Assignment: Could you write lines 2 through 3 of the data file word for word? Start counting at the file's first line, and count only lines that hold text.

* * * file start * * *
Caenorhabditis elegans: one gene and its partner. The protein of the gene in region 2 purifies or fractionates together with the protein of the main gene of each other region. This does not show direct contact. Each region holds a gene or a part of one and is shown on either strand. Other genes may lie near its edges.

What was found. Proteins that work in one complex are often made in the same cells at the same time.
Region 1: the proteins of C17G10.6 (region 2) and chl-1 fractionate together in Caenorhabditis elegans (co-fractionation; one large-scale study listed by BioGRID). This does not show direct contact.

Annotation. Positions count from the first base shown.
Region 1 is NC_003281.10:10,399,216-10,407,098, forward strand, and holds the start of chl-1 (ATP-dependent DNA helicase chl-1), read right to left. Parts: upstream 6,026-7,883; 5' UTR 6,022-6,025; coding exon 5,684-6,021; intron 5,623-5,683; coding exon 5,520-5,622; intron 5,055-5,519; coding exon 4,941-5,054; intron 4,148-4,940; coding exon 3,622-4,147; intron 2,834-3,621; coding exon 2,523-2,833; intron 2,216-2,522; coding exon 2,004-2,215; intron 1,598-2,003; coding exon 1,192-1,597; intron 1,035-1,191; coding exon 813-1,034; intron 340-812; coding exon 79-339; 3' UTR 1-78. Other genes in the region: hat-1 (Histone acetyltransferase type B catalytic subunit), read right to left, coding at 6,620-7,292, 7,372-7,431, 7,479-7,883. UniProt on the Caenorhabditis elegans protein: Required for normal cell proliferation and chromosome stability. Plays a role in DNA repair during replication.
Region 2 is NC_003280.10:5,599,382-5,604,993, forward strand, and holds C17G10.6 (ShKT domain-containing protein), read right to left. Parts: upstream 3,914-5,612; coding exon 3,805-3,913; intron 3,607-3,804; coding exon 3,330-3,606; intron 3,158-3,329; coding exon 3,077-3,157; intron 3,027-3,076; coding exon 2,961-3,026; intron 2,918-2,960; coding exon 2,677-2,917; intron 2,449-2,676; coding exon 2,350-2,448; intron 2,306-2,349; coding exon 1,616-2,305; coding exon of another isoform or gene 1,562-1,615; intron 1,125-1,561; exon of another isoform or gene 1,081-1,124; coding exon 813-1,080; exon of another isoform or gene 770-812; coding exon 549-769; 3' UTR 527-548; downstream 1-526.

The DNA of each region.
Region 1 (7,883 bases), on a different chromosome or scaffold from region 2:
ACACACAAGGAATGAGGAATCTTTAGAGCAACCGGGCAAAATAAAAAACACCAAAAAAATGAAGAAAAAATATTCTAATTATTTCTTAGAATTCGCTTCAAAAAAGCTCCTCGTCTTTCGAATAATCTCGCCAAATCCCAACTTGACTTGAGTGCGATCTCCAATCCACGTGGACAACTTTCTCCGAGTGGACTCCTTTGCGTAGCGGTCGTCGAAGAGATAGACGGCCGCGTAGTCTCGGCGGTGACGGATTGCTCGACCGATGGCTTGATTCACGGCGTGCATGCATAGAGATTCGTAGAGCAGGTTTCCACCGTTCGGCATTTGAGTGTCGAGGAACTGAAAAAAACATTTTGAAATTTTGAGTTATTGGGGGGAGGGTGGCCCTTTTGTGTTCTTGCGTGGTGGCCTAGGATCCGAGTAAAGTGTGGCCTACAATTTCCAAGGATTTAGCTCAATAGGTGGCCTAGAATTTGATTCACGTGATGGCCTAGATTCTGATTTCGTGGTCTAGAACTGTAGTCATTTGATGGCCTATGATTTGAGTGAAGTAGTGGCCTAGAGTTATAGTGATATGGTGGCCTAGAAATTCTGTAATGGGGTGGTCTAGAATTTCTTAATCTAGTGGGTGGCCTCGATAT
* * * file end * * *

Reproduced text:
What was found. Proteins that work in one complex are often made in the same cells at the same time.
Region 1: the proteins of C17G10.6 (region 2) and chl-1 fractionate together in Caenorhabditis elegans (co-fractionation; one large-scale study listed by BioGRID). This does not show direct contact.